Typically grown in the sun, Rosemary’s fragrant leaves have a Mediterranean scent and are available all year round. When we lived in Spain, rosemary along with other herbs grew wild in the hills surrounding our villa.

A variety of foods can be flavoured with fresh or dried leaves, while sprigs steeped in olive oil add a distinctive taste. Digestion is said to be improved by making tea using chopped leaves steeped in boiling water.

Sowing rosemary

It is best to start Rosemary in the spring from ready-grown plants. It is best to plant in a sunny and well-drained location – plants dislike wet roots in the winter. If you prefer, you can use soil-based compost or multipurpose compost in large containers.

Growing Rosemary

The plants are relatively drought-tolerant, but they need regular watering during dry summers, mainly if they’re in containers. A balanced fertiliser should be applied to container plants once they’ve finished flowering.

It might be a good idea to give your plants some protection in colder climates and harsh winters. For example, plants in containers can be protected by raising them onto pot feet.
Mulch is a layer of material applied to the soil surface in late autumn to late winter (November through February) that is at least 5cm (2in) thick. The purpose of mulching is to provide frost protection, enhance plant growth by adding nutrients or increasing organic matter content, reduce water loss from the soil for decorative purposes and suppress weed growth. Some examples are well-rotted garden compost and manure, chipped bark, gravel, grit, and slate chippings.

Mulch the ground around plants and cover the branches with Horticultural fleece sheets. These, along with lots of other crop protection items are available from Gardening Naturally. (We are not affiliated with them – we just buy our stuff from them).
The material is soft, fibrous, translucent, and is used as a crop cover. Over or around vulnerable plants, fleece protects them from the weather (heavier grades of fleece give about 2°C of protection from frost), pests, and helps the plants grow by keeping the soil warm.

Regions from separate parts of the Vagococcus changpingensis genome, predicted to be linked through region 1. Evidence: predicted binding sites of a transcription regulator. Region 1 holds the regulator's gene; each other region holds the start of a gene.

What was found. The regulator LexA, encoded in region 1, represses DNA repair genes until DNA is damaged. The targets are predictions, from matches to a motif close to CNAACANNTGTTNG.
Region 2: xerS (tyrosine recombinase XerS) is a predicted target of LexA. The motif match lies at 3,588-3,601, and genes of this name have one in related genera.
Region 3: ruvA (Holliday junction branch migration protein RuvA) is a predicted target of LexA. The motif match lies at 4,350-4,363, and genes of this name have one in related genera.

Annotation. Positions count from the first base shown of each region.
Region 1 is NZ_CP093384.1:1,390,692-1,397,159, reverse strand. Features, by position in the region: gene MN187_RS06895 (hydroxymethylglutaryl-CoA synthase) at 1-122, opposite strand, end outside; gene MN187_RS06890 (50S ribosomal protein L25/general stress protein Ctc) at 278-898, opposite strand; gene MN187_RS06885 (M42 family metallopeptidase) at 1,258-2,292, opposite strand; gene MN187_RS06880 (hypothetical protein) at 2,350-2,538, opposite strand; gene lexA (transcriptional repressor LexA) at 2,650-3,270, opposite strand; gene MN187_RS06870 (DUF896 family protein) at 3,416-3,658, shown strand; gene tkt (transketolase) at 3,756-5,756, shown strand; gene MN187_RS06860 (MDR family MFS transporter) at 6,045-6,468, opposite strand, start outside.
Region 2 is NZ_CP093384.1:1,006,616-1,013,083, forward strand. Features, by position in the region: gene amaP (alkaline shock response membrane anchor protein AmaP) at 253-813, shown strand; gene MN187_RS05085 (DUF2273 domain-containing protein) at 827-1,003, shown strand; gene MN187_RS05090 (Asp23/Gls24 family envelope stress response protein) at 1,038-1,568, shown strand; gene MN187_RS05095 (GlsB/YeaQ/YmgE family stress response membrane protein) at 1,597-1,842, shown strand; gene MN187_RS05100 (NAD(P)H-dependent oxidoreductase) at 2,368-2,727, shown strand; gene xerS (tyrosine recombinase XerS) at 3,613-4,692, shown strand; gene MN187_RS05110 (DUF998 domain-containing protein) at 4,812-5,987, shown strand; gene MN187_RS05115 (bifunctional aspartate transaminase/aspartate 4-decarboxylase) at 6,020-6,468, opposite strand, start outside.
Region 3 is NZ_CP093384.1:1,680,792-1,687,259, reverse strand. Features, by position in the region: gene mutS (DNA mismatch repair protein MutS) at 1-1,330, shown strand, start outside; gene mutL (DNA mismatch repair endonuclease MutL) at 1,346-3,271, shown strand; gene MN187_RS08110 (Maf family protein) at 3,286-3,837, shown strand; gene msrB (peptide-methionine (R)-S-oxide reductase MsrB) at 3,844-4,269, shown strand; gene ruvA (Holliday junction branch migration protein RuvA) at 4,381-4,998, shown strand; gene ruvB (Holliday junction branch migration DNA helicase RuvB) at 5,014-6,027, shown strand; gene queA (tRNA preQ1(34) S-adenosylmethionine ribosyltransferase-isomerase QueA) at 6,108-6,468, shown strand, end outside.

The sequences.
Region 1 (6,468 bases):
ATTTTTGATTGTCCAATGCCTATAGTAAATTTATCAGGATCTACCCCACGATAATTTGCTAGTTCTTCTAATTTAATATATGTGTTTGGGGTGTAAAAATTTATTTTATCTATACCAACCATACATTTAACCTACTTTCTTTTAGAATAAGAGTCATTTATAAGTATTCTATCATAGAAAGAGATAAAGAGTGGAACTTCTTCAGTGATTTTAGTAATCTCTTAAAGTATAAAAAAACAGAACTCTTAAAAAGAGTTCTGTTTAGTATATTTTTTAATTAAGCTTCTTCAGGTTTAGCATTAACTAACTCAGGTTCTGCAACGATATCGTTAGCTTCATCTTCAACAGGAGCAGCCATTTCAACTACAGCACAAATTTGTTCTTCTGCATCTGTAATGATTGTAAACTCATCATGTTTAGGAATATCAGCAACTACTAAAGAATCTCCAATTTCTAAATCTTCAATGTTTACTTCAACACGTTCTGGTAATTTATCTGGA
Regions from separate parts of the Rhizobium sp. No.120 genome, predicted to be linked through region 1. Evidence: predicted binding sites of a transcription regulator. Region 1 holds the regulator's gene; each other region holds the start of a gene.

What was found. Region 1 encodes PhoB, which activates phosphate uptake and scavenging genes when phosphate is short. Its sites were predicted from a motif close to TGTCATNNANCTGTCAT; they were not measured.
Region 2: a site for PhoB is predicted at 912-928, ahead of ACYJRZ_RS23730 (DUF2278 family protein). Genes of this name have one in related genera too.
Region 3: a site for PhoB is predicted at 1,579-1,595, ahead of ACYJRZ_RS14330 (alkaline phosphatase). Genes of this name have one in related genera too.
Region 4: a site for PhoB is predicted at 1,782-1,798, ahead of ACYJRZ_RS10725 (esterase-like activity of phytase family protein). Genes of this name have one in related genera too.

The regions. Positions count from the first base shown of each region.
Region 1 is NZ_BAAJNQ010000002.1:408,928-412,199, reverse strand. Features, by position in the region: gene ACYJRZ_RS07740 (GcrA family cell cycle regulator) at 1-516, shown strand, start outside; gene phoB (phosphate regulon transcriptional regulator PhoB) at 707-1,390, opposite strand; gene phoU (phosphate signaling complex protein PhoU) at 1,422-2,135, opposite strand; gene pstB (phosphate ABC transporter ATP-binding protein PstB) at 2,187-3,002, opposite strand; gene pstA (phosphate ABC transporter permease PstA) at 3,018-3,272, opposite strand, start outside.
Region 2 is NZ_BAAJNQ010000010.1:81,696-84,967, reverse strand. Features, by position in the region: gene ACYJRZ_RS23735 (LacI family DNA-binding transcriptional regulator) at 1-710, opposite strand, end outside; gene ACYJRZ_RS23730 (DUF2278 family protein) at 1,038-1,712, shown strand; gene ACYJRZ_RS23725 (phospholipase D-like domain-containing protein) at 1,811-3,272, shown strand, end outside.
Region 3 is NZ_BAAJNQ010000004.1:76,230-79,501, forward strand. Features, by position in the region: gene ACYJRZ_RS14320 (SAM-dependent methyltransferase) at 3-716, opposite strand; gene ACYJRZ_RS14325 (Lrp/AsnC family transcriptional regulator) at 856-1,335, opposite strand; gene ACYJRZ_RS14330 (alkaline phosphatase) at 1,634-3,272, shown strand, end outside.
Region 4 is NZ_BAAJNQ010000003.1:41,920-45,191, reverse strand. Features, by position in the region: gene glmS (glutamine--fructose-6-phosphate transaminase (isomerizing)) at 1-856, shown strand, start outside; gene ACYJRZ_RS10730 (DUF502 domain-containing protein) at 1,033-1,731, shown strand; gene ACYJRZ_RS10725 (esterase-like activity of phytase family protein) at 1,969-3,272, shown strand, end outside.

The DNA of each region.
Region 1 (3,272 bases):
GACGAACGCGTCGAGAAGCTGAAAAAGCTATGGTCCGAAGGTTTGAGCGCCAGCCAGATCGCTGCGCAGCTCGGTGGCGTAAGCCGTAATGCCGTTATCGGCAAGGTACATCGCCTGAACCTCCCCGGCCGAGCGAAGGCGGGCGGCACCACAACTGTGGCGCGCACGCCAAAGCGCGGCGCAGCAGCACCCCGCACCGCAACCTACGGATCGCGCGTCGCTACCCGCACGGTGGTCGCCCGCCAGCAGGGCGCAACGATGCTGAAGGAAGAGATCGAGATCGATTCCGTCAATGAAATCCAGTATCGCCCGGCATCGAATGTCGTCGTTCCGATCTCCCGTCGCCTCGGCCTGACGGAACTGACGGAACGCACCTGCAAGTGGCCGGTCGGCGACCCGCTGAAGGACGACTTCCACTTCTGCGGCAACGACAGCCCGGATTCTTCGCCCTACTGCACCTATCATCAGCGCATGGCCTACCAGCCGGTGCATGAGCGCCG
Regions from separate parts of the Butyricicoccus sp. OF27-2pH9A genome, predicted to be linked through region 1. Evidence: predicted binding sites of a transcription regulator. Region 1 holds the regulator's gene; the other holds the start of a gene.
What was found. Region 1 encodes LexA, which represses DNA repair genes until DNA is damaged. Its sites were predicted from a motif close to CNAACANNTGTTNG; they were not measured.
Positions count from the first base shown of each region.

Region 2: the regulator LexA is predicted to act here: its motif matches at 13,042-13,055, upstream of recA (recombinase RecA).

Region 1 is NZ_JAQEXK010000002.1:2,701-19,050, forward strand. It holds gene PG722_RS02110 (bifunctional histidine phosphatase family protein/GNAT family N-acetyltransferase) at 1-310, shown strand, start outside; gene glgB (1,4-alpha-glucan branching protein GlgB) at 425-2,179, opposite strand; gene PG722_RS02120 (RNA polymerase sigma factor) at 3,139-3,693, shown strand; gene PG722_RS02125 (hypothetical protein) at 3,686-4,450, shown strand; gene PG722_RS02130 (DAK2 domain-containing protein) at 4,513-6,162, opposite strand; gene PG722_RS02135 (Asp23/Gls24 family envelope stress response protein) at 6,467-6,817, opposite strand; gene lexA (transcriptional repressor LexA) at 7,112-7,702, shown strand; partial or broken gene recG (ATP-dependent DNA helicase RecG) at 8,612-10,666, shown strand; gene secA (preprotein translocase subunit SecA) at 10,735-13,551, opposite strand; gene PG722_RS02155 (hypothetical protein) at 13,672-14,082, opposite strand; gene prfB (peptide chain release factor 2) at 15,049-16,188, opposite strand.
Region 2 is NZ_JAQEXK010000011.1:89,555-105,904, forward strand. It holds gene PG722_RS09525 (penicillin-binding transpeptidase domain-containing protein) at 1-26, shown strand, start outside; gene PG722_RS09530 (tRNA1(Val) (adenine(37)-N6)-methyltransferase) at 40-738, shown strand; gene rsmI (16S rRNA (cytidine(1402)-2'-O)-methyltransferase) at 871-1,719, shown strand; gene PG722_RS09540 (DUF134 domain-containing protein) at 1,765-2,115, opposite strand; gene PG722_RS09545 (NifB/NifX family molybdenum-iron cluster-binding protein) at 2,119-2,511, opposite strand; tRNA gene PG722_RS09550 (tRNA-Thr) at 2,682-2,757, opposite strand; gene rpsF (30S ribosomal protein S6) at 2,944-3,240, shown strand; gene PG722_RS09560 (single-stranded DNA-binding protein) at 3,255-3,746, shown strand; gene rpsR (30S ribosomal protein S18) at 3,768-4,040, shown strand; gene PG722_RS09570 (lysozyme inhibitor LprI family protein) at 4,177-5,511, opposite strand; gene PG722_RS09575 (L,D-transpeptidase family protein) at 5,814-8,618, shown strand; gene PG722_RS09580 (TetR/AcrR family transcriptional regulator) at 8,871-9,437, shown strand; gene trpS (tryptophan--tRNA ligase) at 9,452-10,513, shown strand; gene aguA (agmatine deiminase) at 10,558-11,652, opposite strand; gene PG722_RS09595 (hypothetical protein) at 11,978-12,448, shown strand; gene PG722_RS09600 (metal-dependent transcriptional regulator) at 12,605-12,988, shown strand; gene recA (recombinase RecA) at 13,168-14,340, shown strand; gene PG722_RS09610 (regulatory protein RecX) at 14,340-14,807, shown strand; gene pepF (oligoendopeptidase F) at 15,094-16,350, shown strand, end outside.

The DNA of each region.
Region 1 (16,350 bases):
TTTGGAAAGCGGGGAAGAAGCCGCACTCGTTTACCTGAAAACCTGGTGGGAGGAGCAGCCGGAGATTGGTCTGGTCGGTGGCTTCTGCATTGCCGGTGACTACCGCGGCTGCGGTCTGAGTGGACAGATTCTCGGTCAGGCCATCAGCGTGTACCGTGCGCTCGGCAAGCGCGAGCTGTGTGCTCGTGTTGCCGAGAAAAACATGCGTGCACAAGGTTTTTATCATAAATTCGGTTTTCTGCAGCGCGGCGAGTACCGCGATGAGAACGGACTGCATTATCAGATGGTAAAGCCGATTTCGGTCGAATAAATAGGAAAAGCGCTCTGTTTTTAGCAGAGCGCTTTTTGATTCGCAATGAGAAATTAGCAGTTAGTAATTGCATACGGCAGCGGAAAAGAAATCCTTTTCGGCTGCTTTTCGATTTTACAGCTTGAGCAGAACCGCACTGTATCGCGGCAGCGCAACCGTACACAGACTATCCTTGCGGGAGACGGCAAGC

After the blooms fade, cut back the stems to keep plants compact; otherwise, they will become leggy.

Harvesting Rosemary

Since Rosemary is evergreen, it can be harvested all year long, but the soft new growth in summer has the best flavour. Attempt to maintain an attractive shape to the plant by snipping off the shoots as needed.

You can use the leaves of your rosemary fresh, or dry them for later use.

During the drying process, rosemary sprigs should be hung in a warm, dark place with adequate ventilation. The leaves should be stripped and stored in an airtight jar after they have been thoroughly dried.


Common problems

Damage from frost
Frosts can damage growth, resulting in death or distortion of the plant.

If frost is predicted, remove any damaged growth and cover the bed with horticultural fleece.

Scale insects
A yellow hemispherical scale appears on the undersides of leaves and along the midrib. As a result, honeydew is secreted by them, which promotes the growth of sooty mould.

Biocontrols should be used in greenhouses.

Rosemary beetle
There is a problem with the small oval beetle with metallic green and purple stripes and its greyish white larvae. This pest can be found in large numbers on plants, where it will quickly strip leaves from stems.


Pick off the pesky little insects by hand and check your plants regularly.

Would you like some great recipes using this great herb? Check out 39 delicious things to do with rosemary, on BuzzFeed

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07/05/2021 | Herbs / Uncategorized | 0 Comments

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